The governor further explained how deferential pay is based on risk. “These are employees that have minimal risk to exposure to Covid virus,” said Leon Guerrero. “The employees, essential frontliners we’ve identified, are firemen, policemen, healthcare workers, people working the quarantine, those people who have a high frequency, high exposure to the risk of coronavirus infection, will still be paid deferential pay.”
Also discussed was whether or not double pay would be a feasible option. “We’re still in discussions with U.S. Treasury about whether the CARES Act will be allowed to be used for double pay,” said the governor. “I was just talking to former Congresswoman Madeline Bordallo who attended the NGA’s executive director conference that there is going to be more guidelines coming out. I’ve also spoken to Ed Burns who also attended an NGA group meeting.”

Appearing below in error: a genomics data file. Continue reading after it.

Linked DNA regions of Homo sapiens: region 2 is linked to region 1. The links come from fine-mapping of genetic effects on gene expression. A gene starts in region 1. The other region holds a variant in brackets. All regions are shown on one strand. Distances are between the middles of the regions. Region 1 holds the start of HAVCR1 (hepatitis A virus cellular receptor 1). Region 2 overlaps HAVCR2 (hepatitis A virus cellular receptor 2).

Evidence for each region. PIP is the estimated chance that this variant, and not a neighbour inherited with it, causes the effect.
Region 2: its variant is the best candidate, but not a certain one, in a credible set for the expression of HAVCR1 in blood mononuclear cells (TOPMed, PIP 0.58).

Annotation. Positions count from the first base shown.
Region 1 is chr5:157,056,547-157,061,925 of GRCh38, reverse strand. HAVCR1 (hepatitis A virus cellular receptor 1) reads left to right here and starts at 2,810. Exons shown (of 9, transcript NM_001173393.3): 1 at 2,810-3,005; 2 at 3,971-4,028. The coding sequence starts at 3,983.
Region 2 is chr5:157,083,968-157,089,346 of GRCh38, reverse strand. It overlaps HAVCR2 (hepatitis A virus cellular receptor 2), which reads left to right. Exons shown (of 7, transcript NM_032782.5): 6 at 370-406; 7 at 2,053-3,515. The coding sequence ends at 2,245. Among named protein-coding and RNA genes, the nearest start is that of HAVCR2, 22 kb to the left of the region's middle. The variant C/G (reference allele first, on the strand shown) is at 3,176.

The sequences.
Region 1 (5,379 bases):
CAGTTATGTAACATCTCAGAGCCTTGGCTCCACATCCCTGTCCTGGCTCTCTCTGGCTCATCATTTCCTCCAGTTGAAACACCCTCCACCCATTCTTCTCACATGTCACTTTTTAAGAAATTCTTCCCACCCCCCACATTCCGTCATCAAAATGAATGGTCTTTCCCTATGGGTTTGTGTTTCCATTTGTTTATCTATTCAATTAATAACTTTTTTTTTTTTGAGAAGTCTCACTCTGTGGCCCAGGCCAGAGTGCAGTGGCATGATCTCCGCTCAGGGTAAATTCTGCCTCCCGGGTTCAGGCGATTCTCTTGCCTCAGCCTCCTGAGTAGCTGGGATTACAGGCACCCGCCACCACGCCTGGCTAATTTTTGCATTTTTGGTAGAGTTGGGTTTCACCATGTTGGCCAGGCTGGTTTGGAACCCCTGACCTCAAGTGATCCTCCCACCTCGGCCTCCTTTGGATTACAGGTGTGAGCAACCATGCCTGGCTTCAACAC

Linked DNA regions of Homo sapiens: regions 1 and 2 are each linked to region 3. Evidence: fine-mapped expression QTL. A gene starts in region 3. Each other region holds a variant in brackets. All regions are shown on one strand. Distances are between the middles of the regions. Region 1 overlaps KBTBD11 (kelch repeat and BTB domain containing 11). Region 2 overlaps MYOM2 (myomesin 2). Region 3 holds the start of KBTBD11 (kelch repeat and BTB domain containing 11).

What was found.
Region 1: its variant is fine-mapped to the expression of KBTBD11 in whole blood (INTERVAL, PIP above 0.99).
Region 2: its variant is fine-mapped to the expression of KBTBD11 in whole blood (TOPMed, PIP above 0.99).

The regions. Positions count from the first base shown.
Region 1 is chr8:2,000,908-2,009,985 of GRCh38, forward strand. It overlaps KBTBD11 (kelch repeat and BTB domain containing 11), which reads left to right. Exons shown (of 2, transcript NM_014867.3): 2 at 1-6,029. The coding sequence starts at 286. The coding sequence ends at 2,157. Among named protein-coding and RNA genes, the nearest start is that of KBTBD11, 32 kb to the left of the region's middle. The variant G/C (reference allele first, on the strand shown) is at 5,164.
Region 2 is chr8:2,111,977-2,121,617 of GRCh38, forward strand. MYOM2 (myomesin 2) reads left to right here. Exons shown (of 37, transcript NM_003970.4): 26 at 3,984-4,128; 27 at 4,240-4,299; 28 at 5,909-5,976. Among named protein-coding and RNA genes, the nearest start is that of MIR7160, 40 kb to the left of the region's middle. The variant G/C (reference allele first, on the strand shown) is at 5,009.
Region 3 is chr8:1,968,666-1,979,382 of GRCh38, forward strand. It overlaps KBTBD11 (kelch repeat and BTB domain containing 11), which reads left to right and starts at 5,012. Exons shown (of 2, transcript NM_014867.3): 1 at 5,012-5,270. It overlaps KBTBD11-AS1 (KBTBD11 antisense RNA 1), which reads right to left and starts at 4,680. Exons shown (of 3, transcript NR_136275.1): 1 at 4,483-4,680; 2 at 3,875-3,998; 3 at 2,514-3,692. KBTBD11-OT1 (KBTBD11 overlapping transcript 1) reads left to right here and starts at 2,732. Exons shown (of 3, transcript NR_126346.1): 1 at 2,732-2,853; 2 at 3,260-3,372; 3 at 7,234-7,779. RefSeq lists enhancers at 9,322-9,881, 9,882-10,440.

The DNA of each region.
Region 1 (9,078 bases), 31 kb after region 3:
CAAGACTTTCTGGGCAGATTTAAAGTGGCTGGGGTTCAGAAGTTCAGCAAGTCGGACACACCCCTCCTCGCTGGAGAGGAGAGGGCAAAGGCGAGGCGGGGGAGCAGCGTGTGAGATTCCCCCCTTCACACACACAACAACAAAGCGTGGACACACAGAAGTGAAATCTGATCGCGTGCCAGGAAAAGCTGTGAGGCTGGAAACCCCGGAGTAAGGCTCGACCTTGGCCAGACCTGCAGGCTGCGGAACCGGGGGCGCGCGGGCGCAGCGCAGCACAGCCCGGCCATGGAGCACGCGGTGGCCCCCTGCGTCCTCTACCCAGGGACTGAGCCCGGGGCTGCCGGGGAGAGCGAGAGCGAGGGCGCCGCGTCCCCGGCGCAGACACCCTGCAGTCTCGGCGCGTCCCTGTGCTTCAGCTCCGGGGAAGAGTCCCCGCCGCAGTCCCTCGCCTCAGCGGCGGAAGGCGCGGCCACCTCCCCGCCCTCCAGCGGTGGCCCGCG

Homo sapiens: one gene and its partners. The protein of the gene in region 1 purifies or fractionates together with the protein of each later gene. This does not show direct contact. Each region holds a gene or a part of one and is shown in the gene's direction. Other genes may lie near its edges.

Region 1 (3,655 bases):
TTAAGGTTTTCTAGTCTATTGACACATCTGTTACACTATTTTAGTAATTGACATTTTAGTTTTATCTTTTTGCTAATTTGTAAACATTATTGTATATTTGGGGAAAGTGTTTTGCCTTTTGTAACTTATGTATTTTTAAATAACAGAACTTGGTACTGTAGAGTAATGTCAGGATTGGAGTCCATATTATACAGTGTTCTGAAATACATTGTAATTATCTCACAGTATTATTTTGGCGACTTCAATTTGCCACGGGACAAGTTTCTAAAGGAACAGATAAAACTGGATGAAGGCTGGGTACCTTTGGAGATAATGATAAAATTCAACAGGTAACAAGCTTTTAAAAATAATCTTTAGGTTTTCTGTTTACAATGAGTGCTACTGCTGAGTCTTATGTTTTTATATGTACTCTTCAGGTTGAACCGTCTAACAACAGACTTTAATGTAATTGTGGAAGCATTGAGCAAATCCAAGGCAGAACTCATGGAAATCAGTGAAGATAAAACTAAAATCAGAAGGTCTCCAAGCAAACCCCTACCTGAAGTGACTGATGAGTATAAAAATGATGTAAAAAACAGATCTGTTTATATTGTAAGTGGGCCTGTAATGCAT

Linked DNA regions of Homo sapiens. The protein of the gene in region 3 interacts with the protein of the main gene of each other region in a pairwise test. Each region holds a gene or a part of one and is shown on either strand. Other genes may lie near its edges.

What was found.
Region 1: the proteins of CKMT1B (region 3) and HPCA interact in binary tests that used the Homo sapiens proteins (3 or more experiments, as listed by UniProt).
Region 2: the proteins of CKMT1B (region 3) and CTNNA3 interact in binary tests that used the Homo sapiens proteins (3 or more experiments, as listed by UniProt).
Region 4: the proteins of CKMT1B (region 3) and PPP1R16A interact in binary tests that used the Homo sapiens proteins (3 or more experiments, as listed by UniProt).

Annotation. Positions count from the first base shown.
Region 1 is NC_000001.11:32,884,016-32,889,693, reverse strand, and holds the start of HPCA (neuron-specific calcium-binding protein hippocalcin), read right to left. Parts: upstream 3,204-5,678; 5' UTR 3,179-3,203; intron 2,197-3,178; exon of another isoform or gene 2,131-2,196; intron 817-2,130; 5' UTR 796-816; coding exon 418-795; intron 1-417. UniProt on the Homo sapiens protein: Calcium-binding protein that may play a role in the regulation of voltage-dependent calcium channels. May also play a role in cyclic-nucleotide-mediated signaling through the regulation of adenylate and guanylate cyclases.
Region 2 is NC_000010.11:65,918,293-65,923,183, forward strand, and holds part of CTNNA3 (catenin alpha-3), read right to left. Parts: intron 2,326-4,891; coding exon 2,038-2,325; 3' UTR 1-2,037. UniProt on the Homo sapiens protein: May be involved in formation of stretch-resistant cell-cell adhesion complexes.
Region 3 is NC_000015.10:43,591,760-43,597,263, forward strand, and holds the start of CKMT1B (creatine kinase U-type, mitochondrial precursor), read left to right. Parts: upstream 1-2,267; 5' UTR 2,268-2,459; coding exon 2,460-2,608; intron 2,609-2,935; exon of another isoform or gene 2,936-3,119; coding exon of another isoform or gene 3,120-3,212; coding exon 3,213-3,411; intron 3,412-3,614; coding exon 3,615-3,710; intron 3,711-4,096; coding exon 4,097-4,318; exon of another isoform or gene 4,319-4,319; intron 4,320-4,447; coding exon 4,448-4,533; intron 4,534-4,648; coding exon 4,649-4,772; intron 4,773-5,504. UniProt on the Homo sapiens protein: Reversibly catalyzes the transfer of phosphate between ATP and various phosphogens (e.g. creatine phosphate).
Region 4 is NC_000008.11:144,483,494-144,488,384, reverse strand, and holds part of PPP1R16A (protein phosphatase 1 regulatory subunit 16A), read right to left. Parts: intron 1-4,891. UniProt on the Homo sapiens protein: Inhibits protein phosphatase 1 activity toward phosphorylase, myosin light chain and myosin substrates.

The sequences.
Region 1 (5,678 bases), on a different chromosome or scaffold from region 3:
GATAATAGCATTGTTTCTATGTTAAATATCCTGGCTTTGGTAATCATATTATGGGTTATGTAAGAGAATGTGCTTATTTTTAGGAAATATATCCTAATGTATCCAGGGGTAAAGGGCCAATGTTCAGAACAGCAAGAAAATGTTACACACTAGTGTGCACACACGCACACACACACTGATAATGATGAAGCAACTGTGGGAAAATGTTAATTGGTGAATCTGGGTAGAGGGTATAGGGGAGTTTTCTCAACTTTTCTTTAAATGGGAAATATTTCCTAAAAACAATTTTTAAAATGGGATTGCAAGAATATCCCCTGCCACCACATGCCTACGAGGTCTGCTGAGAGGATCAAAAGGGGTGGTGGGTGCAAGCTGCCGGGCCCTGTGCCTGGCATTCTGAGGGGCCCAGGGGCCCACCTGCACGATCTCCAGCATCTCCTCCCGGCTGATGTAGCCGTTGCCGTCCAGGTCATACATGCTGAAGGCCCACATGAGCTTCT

Leon Guerrero also noted the difficulties being faced by the local government with regard to double pay. “As far as it being allowed for double pay, there are some guidelines right now that say you can’t use it for workforce bonuses, you only use it for hazardous pay. We need to clarify the definition of double pay—is that hazardous pay or a bonus pay,” she said.
“Those are things that need to be decided upon and be clarified. I do know this for a fact, if we cannot use CARES Act and we have to use the general fund depending upon which bill, there are four bills in the legislature, I’ve always stated being fiscally responsible, I cannot afford the double pay. If I’m mandated to pay for the double pay, that means I’ll have to look into furloughing people. When we talk about fairness and equity and so forth, the discussion and consideration there is do we pay double pay for some people and as a result we have to furlough other people which then means they don’t have any pay.”